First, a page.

A Guide on How to Use Waterfall Project Management

Waterfall project management is a very traditional project management strategy that allows a sequential completion of your project. It's ideal for a variety of scenarios, especially those in which one segment of a project needs to be finished before the next stage of the project can begin. It began as a software development model but can be utilized for a variety of projects and genres.

What is Waterfall Project Management?

Waterfall project management is a highly specific project management style based on the concept that you must finish one stage of a project before beginning another one. Unlike agile project management strategies, which is an incremental, small-project-based approach, the waterfall project management method is used to break one large project down into its component parts.

In a waterfall-style project management system, one piece of the project must be completed before the next stage of the project can begin. In a software development project, for example, developers might have to finish one piece of the puzzle before moving forward to create the next solution or integration. They would not work on features or specific elements of the project before completing the elements before them in line.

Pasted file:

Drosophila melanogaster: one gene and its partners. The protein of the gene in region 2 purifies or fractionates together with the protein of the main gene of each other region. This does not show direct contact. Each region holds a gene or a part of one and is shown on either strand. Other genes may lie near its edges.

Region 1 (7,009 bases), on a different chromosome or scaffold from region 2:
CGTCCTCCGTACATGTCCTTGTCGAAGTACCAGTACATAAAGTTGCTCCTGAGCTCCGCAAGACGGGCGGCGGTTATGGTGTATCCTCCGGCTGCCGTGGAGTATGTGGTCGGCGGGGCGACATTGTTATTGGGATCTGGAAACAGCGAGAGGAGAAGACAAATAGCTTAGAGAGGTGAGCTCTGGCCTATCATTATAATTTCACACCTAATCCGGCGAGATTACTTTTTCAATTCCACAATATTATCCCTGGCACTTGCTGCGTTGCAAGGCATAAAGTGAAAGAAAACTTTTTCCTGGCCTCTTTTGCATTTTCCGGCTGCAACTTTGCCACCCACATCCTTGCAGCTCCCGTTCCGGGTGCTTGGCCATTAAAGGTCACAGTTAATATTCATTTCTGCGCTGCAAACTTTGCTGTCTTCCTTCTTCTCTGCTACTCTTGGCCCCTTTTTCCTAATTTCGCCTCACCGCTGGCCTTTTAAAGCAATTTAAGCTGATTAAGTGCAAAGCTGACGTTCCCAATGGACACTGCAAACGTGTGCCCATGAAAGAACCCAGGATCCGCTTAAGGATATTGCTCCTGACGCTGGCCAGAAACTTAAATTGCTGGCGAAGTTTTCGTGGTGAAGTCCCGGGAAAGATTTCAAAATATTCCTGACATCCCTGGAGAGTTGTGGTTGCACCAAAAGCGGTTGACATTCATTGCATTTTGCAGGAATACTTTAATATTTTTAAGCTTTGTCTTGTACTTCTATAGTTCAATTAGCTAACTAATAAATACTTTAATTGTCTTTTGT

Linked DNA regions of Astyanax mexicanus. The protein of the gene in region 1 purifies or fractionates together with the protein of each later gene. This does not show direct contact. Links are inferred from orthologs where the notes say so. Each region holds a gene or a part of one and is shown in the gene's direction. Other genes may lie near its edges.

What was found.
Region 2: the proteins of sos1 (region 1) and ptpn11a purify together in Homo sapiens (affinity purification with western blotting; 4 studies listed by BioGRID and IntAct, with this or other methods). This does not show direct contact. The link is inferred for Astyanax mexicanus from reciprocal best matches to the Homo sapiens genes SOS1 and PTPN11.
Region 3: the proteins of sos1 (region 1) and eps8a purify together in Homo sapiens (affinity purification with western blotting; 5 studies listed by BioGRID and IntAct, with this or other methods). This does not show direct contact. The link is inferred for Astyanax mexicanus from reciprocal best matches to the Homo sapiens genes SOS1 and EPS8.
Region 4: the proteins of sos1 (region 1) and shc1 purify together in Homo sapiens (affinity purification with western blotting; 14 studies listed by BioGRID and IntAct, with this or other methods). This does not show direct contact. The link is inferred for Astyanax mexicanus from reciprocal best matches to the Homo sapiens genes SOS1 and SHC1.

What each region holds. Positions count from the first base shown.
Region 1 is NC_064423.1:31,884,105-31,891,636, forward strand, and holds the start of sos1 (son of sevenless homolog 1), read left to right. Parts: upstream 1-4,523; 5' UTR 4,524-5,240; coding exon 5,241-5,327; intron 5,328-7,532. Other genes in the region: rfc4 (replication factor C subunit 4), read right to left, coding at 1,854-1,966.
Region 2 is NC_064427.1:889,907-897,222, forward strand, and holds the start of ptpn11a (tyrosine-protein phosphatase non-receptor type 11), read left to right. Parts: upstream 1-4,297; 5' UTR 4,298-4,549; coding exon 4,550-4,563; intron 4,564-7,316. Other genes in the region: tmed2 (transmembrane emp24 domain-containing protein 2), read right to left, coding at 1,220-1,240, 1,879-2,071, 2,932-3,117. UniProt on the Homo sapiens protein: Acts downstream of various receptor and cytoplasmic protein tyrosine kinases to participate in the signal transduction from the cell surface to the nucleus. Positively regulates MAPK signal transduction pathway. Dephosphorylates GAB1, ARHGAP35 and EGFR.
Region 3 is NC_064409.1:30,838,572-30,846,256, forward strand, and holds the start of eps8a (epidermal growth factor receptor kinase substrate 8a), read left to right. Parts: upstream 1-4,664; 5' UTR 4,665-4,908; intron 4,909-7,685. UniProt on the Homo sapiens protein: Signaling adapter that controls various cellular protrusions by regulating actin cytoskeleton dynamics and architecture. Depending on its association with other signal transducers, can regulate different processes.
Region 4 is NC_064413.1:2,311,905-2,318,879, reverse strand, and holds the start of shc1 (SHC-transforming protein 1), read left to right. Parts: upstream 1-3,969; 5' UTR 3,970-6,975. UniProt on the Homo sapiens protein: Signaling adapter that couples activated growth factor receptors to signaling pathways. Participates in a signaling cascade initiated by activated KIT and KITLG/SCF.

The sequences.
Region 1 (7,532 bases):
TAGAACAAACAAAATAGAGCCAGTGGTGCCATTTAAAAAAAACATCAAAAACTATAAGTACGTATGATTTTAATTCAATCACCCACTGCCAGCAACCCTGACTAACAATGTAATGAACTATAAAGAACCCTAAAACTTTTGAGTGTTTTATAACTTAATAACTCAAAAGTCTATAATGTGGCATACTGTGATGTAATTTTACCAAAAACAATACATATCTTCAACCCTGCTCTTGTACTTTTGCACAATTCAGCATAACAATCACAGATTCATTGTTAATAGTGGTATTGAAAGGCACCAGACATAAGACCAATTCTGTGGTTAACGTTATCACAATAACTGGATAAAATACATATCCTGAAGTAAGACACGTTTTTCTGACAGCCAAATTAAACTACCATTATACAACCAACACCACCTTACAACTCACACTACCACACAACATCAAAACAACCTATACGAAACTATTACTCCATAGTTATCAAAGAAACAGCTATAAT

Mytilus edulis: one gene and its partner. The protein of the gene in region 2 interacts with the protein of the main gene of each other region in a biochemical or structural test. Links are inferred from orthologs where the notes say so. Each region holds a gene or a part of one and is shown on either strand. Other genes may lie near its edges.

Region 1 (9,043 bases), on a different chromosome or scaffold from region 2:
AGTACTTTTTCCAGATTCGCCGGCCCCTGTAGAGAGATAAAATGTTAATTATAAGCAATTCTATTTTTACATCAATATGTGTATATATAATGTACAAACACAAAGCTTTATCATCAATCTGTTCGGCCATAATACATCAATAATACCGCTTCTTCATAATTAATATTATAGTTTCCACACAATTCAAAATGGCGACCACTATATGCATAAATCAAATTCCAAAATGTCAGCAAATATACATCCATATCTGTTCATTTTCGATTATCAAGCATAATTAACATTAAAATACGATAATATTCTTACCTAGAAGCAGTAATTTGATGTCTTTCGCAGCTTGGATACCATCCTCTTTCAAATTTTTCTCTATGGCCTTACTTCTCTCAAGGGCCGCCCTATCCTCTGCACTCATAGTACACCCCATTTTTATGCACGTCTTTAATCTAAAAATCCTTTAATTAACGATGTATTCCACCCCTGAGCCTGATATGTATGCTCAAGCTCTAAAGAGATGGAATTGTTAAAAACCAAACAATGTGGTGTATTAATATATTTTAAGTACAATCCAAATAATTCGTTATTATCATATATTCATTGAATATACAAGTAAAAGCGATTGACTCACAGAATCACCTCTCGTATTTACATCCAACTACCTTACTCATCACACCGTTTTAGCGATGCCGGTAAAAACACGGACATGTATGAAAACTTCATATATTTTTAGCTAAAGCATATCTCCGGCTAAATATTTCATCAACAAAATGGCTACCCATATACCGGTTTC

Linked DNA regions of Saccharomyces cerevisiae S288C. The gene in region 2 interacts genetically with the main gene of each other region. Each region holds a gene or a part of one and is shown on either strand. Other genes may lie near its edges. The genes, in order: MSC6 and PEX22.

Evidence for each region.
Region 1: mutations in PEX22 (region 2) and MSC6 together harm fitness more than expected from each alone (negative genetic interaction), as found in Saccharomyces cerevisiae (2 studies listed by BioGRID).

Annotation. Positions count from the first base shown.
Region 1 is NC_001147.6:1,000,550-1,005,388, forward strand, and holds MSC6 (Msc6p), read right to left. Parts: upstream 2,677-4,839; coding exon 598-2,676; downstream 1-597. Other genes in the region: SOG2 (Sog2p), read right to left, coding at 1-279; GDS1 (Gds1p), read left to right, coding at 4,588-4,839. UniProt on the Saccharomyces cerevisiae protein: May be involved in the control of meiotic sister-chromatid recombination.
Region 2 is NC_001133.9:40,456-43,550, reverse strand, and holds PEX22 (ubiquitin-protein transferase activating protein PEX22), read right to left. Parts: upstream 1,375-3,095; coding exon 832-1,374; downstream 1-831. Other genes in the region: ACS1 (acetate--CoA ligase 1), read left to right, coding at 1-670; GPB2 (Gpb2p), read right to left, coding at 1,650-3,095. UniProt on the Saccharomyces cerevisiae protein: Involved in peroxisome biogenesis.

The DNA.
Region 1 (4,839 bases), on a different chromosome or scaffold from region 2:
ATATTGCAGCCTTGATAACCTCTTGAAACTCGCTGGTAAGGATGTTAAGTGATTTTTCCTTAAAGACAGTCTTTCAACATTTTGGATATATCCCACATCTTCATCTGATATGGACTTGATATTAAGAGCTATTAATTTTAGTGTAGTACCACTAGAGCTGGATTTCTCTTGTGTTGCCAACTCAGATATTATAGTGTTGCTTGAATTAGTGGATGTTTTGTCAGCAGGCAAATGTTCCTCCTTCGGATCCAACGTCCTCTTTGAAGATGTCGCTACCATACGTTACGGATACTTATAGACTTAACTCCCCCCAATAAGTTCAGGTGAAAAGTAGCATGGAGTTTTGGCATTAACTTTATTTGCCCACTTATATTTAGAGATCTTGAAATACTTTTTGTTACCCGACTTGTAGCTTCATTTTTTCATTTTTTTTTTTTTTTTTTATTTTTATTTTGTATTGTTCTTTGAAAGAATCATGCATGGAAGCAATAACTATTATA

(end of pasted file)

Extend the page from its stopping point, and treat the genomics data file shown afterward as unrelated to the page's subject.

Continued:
How Waterfall Project Management Works

In a waterfall model, the project moves through several clear, sequential steps. Each phase of the step must be completed before the project can move forward.

1. Analysis

In the first step, the team gathers all the requirements for the project and analyzes what it will take in order to complete it. These specifications will be clearly documented.

2. System Design

The team will put together the broad design of the system based on the initial requirements discovered during the analysis phase.

3. Implementation

Each section of the design, known as "units," are put together as part of the total system and tested to see their efficiency and effectiveness. By putting them together as individual units, it's possible to separate out problems and get a better feel for how the project is functioning.

4. Integration and Testing

Each unit is integrated into the system. Once all of the units have been tested individually, the project as a whole is tested to determine its continuing effectiveness and make sure there aren't any unforeseen challenges.

5. Deployment

Once the product has been thoroughly tested, it will be released to the market. Sometimes, this may be in the form of a beta product that can then be tested in a customer-facing environment. Other times, the product may be released as a final product, completely ready for market.

6. Maintenance

Even if the product has been thoroughly tested, some problems may crop up once the product is available to a general audience. The system must be properly maintained and receive proper attention to keep it running smoothly.


While the waterfall method is usually used for software development, it can also be used for other product testing and creation. This method is ideal for linear-model product creation since it goes through a steady process. At any point, if there is a problem with the product, the waterfall method allows developers and workers to go back and reevaluate their efforts.

If you're looking for a linear project management strategy that will allow you to clearly gauge the progress of your product and get a better feel for its overall function, the waterfall project management strategy could help you achieve your goals.